There is a very strong association between criminal activity and addiction. According to the Bureau of Justice Statistics, addiction plays a major role in criminal matters. Research shows that the majority of those in state custody have or previously reported having issues with substance abuse or other serious mental health challenges.
Addiction pushes people into theft and other crimes to help acquire their substance of choice. Punishing people for addiction often only reinforces their substance abuse disorder. For many years, lawmakers and criminal justice professionals ignored the strong statistical correlation between substance abuse issues and criminal misconduct. Thankfully, the zero-tolerance approach to substance abuse disorders and drug offenses has started to change. Those who are struggling with addiction may now receive more compassionate treatment from the courts as a result.
There are specialty courts to help end addiction
Adult drug courts are different from standard criminal courts. Someone arrested for drug possession or a similar offense would have to plead guilty or not guilty and then either defend themselves or prepare for sentencing in criminal court.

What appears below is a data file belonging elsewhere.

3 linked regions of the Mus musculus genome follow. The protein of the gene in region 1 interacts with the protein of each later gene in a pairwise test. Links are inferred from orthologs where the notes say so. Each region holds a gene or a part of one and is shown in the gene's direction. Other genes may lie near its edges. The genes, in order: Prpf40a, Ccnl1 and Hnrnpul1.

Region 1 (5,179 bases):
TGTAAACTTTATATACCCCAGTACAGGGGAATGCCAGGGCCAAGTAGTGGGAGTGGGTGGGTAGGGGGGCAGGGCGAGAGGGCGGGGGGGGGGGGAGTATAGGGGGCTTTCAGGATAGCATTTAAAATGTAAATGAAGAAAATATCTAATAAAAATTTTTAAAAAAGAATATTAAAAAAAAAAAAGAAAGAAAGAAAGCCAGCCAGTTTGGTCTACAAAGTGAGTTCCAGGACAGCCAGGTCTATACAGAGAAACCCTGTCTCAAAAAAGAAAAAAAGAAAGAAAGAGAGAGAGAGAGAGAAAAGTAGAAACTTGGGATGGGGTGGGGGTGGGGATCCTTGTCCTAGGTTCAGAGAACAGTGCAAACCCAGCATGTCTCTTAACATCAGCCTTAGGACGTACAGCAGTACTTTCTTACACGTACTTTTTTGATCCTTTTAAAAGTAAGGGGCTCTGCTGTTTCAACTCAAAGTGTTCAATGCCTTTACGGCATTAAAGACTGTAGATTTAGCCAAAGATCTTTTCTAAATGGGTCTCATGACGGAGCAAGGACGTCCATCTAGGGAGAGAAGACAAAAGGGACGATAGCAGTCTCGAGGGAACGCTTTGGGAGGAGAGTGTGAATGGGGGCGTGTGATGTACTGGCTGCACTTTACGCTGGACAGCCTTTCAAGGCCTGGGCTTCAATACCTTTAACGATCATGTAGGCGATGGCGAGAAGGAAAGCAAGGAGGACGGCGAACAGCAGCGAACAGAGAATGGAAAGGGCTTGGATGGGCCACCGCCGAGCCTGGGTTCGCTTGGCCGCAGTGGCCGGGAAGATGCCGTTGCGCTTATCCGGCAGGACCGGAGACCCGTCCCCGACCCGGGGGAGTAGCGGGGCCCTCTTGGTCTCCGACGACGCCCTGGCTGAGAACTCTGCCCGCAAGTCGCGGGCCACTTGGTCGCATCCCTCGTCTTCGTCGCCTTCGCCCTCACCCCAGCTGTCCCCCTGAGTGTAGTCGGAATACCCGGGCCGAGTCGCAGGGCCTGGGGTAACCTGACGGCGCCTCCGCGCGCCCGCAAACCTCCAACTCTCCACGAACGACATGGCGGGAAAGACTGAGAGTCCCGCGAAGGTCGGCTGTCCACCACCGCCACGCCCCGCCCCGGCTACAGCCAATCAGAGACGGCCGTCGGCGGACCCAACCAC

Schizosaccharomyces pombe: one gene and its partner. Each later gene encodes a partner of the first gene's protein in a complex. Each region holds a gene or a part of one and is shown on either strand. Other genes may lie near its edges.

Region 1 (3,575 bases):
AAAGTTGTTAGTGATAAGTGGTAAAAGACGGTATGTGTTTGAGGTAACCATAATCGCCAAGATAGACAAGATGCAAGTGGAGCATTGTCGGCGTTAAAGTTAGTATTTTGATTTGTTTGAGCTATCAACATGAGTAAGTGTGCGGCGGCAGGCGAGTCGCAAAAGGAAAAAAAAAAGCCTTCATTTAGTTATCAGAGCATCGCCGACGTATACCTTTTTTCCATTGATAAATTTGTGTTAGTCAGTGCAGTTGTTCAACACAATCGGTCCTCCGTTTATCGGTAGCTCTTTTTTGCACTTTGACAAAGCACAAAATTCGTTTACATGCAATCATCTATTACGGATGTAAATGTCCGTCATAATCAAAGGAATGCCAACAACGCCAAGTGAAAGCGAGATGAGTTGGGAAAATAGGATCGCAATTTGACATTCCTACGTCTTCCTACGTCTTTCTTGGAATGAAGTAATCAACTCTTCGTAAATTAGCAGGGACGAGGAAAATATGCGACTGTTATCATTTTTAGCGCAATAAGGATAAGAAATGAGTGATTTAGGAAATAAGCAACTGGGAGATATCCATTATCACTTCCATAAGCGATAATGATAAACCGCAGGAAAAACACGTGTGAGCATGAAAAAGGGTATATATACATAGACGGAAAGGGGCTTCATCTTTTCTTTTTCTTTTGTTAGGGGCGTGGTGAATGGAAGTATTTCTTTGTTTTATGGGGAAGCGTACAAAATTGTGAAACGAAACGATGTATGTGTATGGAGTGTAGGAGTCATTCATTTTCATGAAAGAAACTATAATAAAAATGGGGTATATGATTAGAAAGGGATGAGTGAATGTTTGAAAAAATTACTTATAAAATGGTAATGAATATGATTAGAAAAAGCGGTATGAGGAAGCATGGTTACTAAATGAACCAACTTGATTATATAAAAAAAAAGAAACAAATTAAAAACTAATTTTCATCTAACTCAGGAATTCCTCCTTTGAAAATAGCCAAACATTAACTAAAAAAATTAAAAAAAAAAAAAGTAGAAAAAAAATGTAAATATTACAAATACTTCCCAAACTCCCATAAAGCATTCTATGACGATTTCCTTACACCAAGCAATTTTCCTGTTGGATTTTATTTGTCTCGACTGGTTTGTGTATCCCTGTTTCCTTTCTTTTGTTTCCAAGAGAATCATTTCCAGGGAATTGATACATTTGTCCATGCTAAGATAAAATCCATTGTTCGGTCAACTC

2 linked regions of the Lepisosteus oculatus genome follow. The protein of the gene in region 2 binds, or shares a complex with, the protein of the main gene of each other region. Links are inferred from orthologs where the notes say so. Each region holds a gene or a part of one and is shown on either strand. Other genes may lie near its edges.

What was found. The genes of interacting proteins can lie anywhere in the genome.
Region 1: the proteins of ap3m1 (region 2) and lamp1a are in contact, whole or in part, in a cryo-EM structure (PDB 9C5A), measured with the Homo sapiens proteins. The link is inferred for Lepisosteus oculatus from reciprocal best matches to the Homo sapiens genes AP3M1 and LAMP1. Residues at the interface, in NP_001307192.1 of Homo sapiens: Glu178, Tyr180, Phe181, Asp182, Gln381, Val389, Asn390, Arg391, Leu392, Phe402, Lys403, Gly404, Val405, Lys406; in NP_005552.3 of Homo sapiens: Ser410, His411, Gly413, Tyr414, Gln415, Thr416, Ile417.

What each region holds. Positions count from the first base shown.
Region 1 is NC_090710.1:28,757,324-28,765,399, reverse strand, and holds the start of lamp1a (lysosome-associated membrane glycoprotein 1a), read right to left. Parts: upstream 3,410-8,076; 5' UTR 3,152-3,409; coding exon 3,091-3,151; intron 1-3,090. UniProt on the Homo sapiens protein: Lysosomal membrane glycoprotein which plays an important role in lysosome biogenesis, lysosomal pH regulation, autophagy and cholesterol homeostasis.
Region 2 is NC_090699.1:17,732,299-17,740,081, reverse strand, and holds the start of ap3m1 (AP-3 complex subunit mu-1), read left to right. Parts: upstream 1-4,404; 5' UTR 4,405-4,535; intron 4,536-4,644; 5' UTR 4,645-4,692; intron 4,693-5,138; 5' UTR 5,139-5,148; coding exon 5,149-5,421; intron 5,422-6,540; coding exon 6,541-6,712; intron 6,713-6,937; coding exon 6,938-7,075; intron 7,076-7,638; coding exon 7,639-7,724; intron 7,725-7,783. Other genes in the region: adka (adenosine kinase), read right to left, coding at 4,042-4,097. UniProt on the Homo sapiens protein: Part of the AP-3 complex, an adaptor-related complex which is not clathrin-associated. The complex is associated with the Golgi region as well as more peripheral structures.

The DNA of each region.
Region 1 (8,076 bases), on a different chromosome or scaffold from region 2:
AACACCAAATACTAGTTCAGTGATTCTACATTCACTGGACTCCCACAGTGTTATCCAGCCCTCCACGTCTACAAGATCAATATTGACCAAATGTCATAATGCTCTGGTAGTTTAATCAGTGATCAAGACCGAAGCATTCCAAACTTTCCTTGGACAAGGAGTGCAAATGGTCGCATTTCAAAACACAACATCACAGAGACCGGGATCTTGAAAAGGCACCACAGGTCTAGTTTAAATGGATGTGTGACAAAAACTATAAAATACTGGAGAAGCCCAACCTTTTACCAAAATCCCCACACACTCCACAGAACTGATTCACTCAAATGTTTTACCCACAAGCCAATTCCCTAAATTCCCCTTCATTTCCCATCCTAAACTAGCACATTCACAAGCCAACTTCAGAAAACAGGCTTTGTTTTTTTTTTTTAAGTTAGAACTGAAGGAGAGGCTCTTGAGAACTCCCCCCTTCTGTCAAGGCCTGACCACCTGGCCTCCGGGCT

In the drug courts, someone acknowledges an arrest and the criminal accusations against them but makes the assertion that their offense directly relates to a substance abuse disorder. Instead of punishing the defendant, the drug courts help support them in their bid to achieve sobriety.
Drug court proceedings often involve mandatory counseling and possibly inpatient treatment, in combination with frequent court meetings and randomized drug testing. Those who successfully complete drug court proceedings will likely have a better handle on their addiction than they did before their arrest. They can also potentially move on with their lives without a criminal record that will forever limit their opportunities.
Admitting an addiction is an important first step
It is hard for even those arrested for a crime to admit that they don’t have full control over their own behavior. One of the reasons that treatment courts have gained popularity is that a growing body of evidence supports the claim that people need help, including psychological support and accountability, if they hope to overcome addiction and improve their lives.
Connecting pending criminal charges, like drug possession charges, to a substance abuse disorder can be the first step in constructing a viable defense strategy. Speaking with an experienced legal professional about the links between criminal activity and substance abuse challenges is a good way to achieve that consequential goal.